Commentary: Militarization of campus unwelcome

I was shocked and dispirited to see photos in the Jan. 9 issue of The Northeastern Voice (Learning to Lead) depicting the Cabot gym as a mock battle scene. I understand the value of leadership training and other forms of preparation that are garnered by ROTC cadets, but the transformation of our campus athletic facilities into a military training ground seems to diminish the ideal values of sport, athletic competition and physical achievement typical of a gymnasium. These young men and women bearing arms in the Cabot gym are, among other things, being trained to kill other people and the abstraction of a combat exercise should not obscure that fact.

The militarization of everyday life on campus demands additional justification; precisely why must these exercises be carried out in the heart of our campus? I am quite certain most of the Northeastern community was unaware that such training methods (with cadets bedecked in full combat fatigues and armed with M-16 rifles) were being conducted in our midst. Might the ROTC, campus security or the university administration please clarify the university’s regulations concerning weapons on campus? Do such training exercises in any way compromise the existing policies and rules that apply to the wider campus community? Furthermore, if such exercises are to continue, then it should be standard procedure to alert the campus community about when they will be conducted and where; otherwise, how are we to distinguish between those people wearing fatigues and carrying rifles in our midst that are legitimate and those that may pose unwelcome threats with murder in mind? The Kent State massacre in 1970 and the more recent shootings at Dawson College in Montreal last September should each be a sobering reminder that guns on campus constitute a serious issue and often are a very bad idea.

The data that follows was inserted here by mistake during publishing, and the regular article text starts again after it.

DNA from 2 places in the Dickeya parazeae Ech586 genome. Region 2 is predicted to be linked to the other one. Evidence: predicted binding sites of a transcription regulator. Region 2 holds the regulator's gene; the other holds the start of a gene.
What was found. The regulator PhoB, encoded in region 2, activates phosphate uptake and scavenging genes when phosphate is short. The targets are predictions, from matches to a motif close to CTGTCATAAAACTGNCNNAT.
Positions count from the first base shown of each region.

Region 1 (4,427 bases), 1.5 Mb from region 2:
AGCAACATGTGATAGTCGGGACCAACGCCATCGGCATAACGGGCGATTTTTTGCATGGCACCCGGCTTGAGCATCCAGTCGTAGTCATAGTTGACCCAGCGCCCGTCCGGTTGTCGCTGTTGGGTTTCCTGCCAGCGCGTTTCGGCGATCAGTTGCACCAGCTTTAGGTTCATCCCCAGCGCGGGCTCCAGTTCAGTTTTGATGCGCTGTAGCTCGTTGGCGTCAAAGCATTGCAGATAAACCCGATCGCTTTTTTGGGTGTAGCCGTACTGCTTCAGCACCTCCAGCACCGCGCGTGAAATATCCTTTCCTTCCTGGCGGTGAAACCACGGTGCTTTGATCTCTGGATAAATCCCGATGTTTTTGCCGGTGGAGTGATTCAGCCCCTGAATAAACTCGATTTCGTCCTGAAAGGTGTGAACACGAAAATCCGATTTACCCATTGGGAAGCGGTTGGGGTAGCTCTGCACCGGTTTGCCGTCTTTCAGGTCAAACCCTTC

-Murray Forman is a communications studies professor.

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